The McLaren Formula 1 team is helping develop protective equipment for frontline NHS workers in a matter of days to aid the coronavirus relief effort.

The parent company of the McLaren F1 team – McLaren Group – is using their Automotive and Applied technologies departments to work alongside partners at the University of Southampton and Kemp Sails to develop protective equipment for healthcare staff tackling the COVID-19 pandemic.

Engineers and medical staff are testing a prototype of a personal respirator device, which if successful, will help solve the limitations of existing equipment doctors and nurses are currently wearing amid fears of frontline workers being left exposed to coronavirus due to a shortage of suitable medical facemasks.

“The early stage prototype developed in Southampton consists of a fabric hood which covers the wearer’s head, integrated with a plastic visor to protect their face,” a Southampton University statement read.

“A small portable unit delivers clean air through a HEPA filter to the wearer from a battery powered fan pack mounted on a belt.

“The prototype uses off-the-shelf components, and has received positive feedback from doctors, nurses and patients in initial demonstrations at the hospital. Doctors and nurses will be testing the prototypes on the wards this week in the course of their day-to-day work, to provide comfort and usability feedback.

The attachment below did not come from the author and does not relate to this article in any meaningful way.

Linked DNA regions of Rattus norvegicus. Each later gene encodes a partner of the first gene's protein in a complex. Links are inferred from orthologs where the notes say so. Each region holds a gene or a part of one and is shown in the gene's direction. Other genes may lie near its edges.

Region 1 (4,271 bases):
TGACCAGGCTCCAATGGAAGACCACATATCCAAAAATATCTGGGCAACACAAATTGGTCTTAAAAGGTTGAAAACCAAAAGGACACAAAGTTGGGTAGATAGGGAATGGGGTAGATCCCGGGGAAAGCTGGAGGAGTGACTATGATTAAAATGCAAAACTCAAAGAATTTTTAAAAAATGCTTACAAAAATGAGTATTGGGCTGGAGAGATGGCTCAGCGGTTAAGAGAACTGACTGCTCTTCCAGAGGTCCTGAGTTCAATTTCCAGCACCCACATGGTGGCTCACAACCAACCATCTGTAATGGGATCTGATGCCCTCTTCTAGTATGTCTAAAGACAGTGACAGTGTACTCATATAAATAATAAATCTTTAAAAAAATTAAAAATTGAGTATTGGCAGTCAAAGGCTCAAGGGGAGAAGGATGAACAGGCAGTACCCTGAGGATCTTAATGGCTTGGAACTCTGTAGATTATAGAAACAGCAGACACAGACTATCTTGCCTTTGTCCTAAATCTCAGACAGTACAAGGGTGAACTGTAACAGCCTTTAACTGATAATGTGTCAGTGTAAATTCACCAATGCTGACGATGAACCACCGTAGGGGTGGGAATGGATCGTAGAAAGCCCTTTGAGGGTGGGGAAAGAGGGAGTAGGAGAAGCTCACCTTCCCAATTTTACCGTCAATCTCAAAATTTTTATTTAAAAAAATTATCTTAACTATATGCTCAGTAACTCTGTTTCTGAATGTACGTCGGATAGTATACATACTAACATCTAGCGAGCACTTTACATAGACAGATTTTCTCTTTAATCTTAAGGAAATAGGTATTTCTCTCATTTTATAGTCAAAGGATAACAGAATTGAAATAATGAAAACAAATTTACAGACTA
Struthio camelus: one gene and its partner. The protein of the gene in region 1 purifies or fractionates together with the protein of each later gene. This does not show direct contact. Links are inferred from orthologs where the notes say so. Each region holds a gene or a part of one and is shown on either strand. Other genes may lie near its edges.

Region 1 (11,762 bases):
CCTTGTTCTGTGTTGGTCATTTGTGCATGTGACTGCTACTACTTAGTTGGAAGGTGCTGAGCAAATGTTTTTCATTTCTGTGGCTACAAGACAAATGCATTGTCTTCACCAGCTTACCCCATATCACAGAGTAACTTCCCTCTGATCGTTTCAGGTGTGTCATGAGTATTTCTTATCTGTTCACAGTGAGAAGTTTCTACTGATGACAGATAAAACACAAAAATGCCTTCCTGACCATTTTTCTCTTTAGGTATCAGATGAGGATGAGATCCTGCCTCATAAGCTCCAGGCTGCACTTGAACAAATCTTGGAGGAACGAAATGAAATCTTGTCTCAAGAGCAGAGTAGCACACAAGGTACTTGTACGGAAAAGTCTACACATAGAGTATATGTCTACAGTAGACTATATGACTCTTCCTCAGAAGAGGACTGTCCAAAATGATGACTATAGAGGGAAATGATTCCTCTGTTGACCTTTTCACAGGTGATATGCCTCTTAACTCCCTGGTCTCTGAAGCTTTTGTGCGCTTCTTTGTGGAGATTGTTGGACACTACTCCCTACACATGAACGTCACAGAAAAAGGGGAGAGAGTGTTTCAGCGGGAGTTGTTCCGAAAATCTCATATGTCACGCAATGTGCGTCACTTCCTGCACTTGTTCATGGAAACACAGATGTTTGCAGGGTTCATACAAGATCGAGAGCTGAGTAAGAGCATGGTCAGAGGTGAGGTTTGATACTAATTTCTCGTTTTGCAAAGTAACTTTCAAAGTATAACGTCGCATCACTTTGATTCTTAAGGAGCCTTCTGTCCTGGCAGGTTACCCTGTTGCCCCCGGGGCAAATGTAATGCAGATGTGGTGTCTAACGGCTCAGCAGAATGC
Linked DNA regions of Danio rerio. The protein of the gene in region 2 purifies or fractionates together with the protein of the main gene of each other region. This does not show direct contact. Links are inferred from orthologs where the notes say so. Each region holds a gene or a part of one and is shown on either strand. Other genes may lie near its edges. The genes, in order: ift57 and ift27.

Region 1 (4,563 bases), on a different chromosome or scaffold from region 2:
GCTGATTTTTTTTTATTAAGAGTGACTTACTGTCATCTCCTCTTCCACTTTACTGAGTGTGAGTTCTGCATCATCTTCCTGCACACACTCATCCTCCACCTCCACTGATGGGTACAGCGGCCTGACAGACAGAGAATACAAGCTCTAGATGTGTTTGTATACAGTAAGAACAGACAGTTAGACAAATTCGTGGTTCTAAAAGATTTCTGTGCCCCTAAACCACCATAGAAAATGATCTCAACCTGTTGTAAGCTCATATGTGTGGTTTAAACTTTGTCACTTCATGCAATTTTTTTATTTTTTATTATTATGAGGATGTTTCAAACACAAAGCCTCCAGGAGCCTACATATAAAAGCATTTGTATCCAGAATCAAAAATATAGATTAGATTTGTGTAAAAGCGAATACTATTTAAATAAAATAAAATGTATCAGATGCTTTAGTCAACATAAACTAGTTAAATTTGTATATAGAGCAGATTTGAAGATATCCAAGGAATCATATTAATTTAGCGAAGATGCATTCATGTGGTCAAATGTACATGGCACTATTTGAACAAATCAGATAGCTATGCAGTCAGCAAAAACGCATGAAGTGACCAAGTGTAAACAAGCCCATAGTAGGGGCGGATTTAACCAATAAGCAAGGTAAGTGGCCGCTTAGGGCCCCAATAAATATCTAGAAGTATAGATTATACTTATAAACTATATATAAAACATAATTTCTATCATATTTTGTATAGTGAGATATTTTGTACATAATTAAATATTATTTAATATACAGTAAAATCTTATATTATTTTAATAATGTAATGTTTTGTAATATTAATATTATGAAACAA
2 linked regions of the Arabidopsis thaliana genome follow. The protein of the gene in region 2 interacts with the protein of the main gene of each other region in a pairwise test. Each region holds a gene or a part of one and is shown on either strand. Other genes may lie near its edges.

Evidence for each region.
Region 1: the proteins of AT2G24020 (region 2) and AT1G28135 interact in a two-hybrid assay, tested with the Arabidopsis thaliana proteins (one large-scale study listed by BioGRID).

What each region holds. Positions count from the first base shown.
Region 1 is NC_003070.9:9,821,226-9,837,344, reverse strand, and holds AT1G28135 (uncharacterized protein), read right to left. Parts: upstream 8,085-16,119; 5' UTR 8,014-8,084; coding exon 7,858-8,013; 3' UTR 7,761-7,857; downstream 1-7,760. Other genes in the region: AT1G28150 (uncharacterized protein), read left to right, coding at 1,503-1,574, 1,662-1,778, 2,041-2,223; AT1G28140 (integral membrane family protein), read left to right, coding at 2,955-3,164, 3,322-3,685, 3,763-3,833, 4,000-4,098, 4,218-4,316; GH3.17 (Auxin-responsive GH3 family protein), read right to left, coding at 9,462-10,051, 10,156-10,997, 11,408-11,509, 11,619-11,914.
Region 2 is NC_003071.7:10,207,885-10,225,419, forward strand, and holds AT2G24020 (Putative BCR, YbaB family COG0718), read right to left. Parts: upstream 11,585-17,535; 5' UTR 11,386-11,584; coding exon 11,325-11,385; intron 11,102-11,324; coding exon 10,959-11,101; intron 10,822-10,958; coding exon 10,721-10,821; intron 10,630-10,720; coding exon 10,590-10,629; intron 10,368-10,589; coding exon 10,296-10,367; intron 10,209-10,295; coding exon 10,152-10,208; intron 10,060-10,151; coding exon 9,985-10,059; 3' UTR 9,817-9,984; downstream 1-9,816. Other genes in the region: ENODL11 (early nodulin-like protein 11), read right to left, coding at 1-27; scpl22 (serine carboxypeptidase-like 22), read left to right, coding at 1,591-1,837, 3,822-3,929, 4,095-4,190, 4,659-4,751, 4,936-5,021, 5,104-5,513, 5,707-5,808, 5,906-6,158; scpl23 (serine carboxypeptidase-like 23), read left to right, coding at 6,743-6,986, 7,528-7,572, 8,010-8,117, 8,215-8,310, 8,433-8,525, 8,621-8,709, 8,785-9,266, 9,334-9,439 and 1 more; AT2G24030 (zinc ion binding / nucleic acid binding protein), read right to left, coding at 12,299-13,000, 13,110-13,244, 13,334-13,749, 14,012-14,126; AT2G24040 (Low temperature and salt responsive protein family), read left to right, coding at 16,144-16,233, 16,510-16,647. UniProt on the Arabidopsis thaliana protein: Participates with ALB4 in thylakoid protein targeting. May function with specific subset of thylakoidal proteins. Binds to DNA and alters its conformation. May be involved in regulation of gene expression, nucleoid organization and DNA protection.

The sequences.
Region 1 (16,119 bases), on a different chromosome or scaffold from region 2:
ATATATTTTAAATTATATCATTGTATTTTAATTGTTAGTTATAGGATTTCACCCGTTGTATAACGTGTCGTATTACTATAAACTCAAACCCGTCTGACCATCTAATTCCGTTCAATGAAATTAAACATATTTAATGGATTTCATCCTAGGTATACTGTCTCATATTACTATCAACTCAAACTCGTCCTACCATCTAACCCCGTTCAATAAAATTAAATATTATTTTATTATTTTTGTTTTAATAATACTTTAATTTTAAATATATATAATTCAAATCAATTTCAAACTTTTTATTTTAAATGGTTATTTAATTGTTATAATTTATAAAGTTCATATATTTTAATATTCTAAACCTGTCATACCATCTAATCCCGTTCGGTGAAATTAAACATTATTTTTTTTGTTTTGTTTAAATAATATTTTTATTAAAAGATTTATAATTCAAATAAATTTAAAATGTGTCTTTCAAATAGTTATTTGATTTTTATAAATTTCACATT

“If the tests are successful and the prototype obtains the necessary safety certifications, the concept will be published open-source so it would be available to other manufacturers and organisations around the world. The engineers on the team will also investigate developing simpler prototypes using only components available in developing countries.”

Paul Elkington, Professor of Respiratory Medicine at the University of Southampton added: "We must minimise the risk of infection for medical staff and stop them getting sick at the peak of the pandemic, so that they can care for others.

“The engineering team have rapidly developed something simple yet effective.
The HEPA filtered air removes 99.95% of particulate matter and the face mask protects from splashes, and so we think this will reduce the risk of infection.”

It follows Monday’s news that Mercedes has built a new breathing aid alongside engineers at University College London and clinicians at ULCH in under a week, and hope to begin mass production of the device beginning next week at its High Performance Powertrains department in Brixworth.

All seven British based F1 teams are responding to a call from the UK government to help develop and manufacture life-saving medical devices including ventilators as part of the nationwide VentilatorChallengeUK relief effort.

FEATURE: How F1 is joining the fight against coronavirus